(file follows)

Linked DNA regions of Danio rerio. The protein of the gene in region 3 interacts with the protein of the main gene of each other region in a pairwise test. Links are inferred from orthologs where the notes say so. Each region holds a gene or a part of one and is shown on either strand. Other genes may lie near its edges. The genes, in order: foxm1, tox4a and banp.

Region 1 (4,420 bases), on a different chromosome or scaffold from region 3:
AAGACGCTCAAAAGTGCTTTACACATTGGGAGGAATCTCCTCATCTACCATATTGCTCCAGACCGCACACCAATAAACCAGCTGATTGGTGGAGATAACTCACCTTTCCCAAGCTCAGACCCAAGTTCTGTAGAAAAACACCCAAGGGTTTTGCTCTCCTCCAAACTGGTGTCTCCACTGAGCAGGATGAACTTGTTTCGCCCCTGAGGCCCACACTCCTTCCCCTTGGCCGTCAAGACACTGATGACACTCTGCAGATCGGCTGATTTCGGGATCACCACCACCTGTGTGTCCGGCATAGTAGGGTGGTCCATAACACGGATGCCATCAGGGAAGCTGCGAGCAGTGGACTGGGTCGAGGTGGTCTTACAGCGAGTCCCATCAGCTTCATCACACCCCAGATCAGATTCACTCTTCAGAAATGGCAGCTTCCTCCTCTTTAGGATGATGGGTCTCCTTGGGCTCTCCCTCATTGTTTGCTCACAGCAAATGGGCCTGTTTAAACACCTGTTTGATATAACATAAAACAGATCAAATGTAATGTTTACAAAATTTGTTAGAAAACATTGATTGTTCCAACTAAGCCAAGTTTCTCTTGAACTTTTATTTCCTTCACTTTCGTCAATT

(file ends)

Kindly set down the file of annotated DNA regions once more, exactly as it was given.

Linked DNA regions of Danio rerio. The protein of the gene in region 3 interacts with the protein of the main gene of each other region in a pairwise test. Links are inferred from orthologs where the notes say so. Each region holds a gene or a part of one and is shown on either strand. Other genes may lie near its edges. The genes, in order: foxm1, tox4a and banp.

Region 1 (4,420 bases), on a different chromosome or scaffold from region 3:
AAGACGCTCAAAAGTGCTTTACACATTGGGAGGAATCTCCTCATCTACCATATTGCTCCAGACCGCACACCAATAAACCAGCTGATTGGTGGAGATAACTCACCTTTCCCAAGCTCAGACCCAAGTTCTGTAGAAAAACACCCAAGGGTTTTGCTCTCCTCCAAACTGGTGTCTCCACTGAGCAGGATGAACTTGTTTCGCCCCTGAGGCCCACACTCCTTCCCCTTGGCCGTCAAGACACTGATGACACTCTGCAGATCGGCTGATTTCGGGATCACCACCACCTGTGTGTCCGGCATAGTAGGGTGGTCCATAACACGGATGCCATCAGGGAAGCTGCGAGCAGTGGACTGGGTCGAGGTGGTCTTACAGCGAGTCCCATCAGCTTCATCACACCCCAGATCAGATTCACTCTTCAGAAATGGCAGCTTCCTCCTCTTTAGGATGATGGGTCTCCTTGGGCTCTCCCTCATTGTTTGCTCACAGCAAATGGGCCTGTTTAAACACCTGTTTGATATAACATAAAACAGATCAAATGTAATGTTTACAAAATTTGTTAGAAAACATTGATTGTTCCAACTAAGCCAAGTTTCTCTTGAACTTTTATTTCCTTCACTTTCGTCAATT